Here are some problems I ran into:
Move to the US/EU
Many investors were interested in giving me money but wanted me to move the Motribe Headquarters to New York. This was a bad idea but the money was good. We decided against it.
The lesson: The investor needs to be the right fit for you and your business. Not all money is good money or the right money, don’t settle.
Not Enough Revenue
This problem generally comes into play with a fairly young startup in a very dynamic space. It’s often tough to raise funding without revenue in the emerging markets.
The lesson: Make money. You don’t have to make profit, just prove that your business can make money and scale the making of money.
The Wrong Kind of Revenue
Be sure that you have chosen the right revenue model for your product or company. Revenue anywhere is often the advice given but often leads to troubles down the line. Be vicious with your goals and ensure that you go after scalable revenue.
The lesson: Be patient and don’t be greedy. Sometimes turning down revenue is better than getting the wrong revenue.
General Misunderstanding of African Markets
Traveling abroad and pitching to Venture Capital abroad taught me some interesting lessons. One of the main observations I made is that interest in Africa is peaking but knowledge of the market is not. Investors are often loathe to get on a plane and come into deepest darkest Africa and find out for themselves what is happening.
The lesson: You know your market, stick to what you know and don’t let anyone tell you otherwise.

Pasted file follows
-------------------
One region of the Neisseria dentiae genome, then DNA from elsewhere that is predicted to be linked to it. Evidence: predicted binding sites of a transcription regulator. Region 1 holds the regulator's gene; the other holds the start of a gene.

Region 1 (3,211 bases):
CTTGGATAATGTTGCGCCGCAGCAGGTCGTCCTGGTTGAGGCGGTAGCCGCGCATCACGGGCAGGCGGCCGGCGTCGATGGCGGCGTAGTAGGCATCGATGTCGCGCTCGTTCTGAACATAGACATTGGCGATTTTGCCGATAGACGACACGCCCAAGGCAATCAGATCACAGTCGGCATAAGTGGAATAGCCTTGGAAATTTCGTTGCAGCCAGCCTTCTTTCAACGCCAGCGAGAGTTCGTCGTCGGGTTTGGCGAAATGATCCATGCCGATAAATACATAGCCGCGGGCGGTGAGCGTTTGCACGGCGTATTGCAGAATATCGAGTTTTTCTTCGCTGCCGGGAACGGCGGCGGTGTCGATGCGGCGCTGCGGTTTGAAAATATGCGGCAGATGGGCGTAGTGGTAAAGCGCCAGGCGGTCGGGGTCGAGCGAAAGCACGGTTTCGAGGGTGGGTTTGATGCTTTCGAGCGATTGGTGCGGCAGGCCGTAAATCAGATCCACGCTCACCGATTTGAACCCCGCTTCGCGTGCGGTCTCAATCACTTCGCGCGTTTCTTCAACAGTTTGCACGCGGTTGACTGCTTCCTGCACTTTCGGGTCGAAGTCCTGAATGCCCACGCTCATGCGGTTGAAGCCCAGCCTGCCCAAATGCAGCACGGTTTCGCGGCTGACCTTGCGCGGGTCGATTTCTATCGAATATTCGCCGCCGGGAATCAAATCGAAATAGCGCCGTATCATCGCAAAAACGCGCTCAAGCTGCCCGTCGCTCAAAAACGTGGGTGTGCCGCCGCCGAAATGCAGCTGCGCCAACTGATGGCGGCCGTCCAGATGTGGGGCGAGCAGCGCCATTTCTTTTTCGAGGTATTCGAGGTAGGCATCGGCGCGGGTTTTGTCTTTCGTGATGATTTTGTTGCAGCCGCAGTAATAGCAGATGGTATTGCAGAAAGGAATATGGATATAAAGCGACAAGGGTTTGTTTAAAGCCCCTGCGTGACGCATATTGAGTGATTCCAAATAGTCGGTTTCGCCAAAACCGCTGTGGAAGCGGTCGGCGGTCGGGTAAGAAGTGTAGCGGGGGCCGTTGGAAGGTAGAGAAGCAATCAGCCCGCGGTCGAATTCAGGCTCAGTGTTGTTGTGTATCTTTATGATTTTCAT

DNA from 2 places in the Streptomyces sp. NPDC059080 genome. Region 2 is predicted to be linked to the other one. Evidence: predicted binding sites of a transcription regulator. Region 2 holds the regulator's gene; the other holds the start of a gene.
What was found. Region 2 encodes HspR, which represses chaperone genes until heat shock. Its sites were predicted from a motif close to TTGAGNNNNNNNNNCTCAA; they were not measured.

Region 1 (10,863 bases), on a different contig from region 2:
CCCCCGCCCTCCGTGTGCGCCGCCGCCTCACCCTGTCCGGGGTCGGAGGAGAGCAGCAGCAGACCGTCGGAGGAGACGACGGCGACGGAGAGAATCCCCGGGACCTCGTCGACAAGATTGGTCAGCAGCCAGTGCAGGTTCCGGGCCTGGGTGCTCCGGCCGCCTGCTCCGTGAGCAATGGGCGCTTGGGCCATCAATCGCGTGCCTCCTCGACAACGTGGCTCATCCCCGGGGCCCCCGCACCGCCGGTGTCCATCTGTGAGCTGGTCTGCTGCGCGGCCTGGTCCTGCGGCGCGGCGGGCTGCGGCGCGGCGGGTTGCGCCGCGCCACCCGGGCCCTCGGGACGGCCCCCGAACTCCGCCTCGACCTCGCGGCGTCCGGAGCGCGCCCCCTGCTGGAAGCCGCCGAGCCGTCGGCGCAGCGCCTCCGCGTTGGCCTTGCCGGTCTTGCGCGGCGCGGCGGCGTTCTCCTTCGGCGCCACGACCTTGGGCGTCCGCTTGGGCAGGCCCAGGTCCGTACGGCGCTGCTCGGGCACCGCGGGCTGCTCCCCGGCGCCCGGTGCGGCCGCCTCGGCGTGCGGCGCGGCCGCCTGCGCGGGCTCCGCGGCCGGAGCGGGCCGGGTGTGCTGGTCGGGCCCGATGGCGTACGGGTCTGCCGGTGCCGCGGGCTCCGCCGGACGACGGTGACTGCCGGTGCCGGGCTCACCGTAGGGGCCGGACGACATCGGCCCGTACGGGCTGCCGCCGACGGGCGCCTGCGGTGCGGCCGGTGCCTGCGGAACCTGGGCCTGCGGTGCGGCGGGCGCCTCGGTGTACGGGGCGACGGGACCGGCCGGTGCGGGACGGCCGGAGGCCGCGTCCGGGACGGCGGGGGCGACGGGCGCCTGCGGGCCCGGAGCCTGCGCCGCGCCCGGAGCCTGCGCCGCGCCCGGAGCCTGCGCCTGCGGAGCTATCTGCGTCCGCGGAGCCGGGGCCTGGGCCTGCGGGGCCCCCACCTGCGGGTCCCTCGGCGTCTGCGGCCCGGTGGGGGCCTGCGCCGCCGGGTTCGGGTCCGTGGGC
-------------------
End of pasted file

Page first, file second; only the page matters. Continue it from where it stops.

We’re frequently asked to share the contact details and other information about the Apps4Africa winners and their various projects. We’ve been offering these details to various interested parties on request but obviously, as demand increases for this information, it gets harder to meet all requests. Today we’re releasing a public listing of all the winners of funding from our competitions to date! Keep checking back as we improve this page by adding details about each project, what the winners are doing now, and what they accomplished post-A4A!
In this archive you’ll find participant email addresses, team participants, names, and descriptions of their various projects.
Our own Marieme Jamme, who helped to execute Apps4Africa 2011′s West and Southern Africa competitions, was featured on CNN’s African Voices. We’re delighted to see the coverage on such powerful and inspirational individual and friend!
CNN — Senegalese-born Marieme Jamme is at the forefront of the technology revolution that is slowly transforming Africa.
As chief executive of Spot One Global Solutions, a UK-based company that helps information technology organizations gain a foothold in emerging markets, she encourages global investment in African IT infrastructure.
Armed with a strong desire to help Africa realize its potential, Jamme is outspoken about what the continent needs and how she can help.
Hugh Sado of the Zimbabwean winning team UnsApp was recently interviewed by TechZim offering more insight into their planning and growth plans…
The application is meant to be something that someone with an ordinary phone is able to access. A phone that doesn’t have any internet. We are still thinking of how the technicalities in terms of how this will be possible but basically there will be an interaction between the user and our database so that someone can register and will give them information on what is happening, they can give us information on how much they have if they are farmers, or how much they have even if they are not farmers but they know information. We’re still looking into how exactly the information will move between the different users of that information. But will also distribute via regular desktops, laptops, smartphones and also other media like TV and radio.